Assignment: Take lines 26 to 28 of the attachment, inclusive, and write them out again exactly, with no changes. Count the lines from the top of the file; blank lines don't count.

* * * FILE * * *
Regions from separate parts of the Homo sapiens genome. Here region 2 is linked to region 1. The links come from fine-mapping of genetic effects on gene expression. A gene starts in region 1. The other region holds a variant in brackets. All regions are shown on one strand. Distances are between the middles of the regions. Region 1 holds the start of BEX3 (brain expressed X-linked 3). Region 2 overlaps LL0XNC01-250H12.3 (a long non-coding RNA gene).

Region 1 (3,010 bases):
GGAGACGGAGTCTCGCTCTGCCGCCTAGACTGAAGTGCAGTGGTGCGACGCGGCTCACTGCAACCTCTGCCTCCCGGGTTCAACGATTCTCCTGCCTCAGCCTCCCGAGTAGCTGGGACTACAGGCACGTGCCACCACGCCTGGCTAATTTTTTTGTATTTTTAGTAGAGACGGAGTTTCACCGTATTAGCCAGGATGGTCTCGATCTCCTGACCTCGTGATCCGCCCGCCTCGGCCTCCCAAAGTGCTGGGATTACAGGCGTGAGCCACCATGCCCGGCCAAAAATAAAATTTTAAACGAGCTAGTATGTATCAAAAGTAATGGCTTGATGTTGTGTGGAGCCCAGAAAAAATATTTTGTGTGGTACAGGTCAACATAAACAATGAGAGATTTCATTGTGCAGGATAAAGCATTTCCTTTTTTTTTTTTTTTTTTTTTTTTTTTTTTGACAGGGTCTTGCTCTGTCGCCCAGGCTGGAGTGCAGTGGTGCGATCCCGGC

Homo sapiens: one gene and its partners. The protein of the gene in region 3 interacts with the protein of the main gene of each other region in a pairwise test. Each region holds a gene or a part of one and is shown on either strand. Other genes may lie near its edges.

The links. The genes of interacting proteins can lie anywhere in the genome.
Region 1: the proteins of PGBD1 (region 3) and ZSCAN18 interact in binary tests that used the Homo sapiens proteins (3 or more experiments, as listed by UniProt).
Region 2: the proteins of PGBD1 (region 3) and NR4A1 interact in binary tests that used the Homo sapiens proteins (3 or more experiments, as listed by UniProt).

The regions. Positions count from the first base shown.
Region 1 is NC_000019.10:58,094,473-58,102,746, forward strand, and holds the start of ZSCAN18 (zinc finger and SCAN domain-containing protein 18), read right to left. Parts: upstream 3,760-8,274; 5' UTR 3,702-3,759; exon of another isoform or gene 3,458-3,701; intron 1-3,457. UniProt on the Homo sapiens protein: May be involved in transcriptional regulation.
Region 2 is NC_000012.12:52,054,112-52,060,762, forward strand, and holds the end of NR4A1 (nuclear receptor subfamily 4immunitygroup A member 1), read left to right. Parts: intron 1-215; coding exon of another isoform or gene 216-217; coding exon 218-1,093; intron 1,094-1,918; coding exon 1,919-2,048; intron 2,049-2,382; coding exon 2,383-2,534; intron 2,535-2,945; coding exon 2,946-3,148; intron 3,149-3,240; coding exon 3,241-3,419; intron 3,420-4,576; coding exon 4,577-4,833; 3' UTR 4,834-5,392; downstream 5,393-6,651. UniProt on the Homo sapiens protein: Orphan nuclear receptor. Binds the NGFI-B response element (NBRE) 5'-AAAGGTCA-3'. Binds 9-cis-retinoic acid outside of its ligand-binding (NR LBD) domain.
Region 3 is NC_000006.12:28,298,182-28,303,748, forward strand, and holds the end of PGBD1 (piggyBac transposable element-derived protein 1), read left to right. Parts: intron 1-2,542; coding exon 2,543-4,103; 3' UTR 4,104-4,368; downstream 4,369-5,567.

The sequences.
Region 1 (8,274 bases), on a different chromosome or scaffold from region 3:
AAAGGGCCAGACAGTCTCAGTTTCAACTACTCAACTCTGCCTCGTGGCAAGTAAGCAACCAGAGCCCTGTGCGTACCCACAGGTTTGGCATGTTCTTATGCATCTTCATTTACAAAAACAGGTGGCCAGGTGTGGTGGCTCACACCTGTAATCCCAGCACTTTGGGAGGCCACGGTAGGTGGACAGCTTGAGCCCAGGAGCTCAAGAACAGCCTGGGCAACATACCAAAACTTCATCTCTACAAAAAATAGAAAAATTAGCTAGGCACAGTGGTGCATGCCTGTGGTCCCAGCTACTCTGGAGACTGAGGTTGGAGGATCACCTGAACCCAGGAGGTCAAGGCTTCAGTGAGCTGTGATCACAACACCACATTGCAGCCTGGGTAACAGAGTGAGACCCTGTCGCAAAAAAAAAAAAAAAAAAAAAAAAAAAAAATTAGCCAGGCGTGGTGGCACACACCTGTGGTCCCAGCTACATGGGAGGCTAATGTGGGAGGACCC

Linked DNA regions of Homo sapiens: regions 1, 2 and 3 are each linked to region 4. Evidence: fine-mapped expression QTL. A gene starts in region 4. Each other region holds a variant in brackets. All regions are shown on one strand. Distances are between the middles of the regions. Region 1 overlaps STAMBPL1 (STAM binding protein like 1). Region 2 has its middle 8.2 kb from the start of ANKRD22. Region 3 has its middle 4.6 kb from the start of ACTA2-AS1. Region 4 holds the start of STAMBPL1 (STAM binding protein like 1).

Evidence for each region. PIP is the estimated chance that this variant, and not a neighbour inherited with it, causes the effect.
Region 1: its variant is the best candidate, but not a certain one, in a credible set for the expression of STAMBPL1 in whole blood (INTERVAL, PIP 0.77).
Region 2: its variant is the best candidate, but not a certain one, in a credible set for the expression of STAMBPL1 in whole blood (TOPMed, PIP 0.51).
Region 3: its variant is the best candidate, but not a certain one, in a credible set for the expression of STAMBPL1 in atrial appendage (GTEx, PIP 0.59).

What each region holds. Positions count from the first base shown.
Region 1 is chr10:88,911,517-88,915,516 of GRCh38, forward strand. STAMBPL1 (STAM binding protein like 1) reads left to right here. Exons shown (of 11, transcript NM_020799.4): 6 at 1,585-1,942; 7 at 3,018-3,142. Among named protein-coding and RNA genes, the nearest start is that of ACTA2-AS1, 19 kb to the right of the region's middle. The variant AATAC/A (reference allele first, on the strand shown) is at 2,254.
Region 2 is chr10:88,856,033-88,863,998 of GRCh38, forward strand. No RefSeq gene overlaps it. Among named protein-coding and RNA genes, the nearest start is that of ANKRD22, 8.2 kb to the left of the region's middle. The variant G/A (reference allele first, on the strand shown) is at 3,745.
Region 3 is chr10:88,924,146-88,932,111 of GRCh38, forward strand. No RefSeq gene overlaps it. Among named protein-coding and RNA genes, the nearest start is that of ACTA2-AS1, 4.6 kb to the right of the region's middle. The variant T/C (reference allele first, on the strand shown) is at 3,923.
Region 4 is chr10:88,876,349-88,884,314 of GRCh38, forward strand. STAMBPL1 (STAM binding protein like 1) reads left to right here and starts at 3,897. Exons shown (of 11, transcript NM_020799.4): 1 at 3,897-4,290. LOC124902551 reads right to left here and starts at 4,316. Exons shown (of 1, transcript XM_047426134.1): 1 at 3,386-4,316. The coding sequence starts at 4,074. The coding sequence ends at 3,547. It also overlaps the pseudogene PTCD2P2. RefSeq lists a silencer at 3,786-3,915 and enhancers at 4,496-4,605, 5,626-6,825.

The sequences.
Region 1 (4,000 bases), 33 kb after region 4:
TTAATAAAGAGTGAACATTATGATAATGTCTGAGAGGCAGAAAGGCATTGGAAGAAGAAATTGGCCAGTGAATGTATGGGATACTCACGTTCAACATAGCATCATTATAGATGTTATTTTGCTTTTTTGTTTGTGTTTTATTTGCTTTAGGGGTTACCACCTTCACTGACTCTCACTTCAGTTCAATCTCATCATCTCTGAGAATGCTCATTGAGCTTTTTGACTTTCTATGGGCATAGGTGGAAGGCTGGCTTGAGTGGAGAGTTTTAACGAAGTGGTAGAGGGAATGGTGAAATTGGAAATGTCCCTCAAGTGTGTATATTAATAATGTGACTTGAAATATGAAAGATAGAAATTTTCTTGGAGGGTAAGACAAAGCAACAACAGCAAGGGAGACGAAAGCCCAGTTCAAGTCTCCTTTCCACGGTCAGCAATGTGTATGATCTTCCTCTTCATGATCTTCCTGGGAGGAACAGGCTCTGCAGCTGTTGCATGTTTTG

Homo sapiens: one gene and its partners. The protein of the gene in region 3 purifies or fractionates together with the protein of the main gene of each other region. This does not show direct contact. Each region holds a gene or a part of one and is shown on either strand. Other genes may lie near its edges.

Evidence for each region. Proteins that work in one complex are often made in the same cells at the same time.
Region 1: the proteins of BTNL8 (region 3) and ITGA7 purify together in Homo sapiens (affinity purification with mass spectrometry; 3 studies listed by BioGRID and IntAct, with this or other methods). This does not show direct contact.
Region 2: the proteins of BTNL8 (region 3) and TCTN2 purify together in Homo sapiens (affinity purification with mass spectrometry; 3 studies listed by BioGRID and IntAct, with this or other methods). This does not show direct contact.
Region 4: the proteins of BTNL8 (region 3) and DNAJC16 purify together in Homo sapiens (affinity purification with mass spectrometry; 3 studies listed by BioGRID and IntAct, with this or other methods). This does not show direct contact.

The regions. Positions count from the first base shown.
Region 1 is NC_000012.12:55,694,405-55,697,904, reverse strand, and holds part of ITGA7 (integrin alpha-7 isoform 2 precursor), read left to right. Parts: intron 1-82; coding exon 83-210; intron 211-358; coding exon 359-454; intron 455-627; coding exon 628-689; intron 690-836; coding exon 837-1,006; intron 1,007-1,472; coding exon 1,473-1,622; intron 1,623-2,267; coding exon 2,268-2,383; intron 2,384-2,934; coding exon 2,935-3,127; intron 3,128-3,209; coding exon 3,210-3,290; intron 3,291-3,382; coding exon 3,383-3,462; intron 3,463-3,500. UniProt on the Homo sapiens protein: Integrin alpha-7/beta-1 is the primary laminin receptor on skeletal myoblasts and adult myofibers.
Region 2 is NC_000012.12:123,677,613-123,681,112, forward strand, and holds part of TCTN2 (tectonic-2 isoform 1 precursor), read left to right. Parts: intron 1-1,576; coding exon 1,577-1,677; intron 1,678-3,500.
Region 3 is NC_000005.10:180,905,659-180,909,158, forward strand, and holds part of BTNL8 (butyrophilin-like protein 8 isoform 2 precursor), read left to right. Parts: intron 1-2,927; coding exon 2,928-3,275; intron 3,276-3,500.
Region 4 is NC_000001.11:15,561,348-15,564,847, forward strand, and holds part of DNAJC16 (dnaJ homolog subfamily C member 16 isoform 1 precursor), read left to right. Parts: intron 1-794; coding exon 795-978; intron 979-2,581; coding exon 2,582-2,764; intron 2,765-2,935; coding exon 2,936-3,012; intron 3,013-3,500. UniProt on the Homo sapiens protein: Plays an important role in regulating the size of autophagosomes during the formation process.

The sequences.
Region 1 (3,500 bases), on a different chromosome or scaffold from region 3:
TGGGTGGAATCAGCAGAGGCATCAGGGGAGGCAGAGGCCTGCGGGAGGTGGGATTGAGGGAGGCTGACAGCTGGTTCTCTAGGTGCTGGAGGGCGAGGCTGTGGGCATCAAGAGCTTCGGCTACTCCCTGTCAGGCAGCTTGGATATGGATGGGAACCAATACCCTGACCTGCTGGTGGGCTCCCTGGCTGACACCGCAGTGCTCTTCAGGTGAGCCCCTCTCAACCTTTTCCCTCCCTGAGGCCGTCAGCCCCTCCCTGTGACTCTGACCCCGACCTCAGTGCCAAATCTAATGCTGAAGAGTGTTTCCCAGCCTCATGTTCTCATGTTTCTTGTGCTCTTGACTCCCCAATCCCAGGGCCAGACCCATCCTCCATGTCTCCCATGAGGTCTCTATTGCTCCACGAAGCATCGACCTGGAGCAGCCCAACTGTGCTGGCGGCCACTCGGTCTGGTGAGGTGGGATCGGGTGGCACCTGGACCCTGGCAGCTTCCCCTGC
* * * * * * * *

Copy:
Region 1 (4,000 bases), 33 kb after region 4:
TTAATAAAGAGTGAACATTATGATAATGTCTGAGAGGCAGAAAGGCATTGGAAGAAGAAATTGGCCAGTGAATGTATGGGATACTCACGTTCAACATAGCATCATTATAGATGTTATTTTGCTTTTTTGTTTGTGTTTTATTTGCTTTAGGGGTTACCACCTTCACTGACTCTCACTTCAGTTCAATCTCATCATCTCTGAGAATGCTCATTGAGCTTTTTGACTTTCTATGGGCATAGGTGGAAGGCTGGCTTGAGTGGAGAGTTTTAACGAAGTGGTAGAGGGAATGGTGAAATTGGAAATGTCCCTCAAGTGTGTATATTAATAATGTGACTTGAAATATGAAAGATAGAAATTTTCTTGGAGGGTAAGACAAAGCAACAACAGCAAGGGAGACGAAAGCCCAGTTCAAGTCTCCTTTCCACGGTCAGCAATGTGTATGATCTTCCTCTTCATGATCTTCCTGGGAGGAACAGGCTCTGCAGCTGTTGCATGTTTTG

Homo sapiens: one gene and its partners. The protein of the gene in region 3 purifies or fractionates together with the protein of the main gene of each other region. This does not show direct contact. Each region holds a gene or a part of one and is shown on either strand. Other genes may lie near its edges.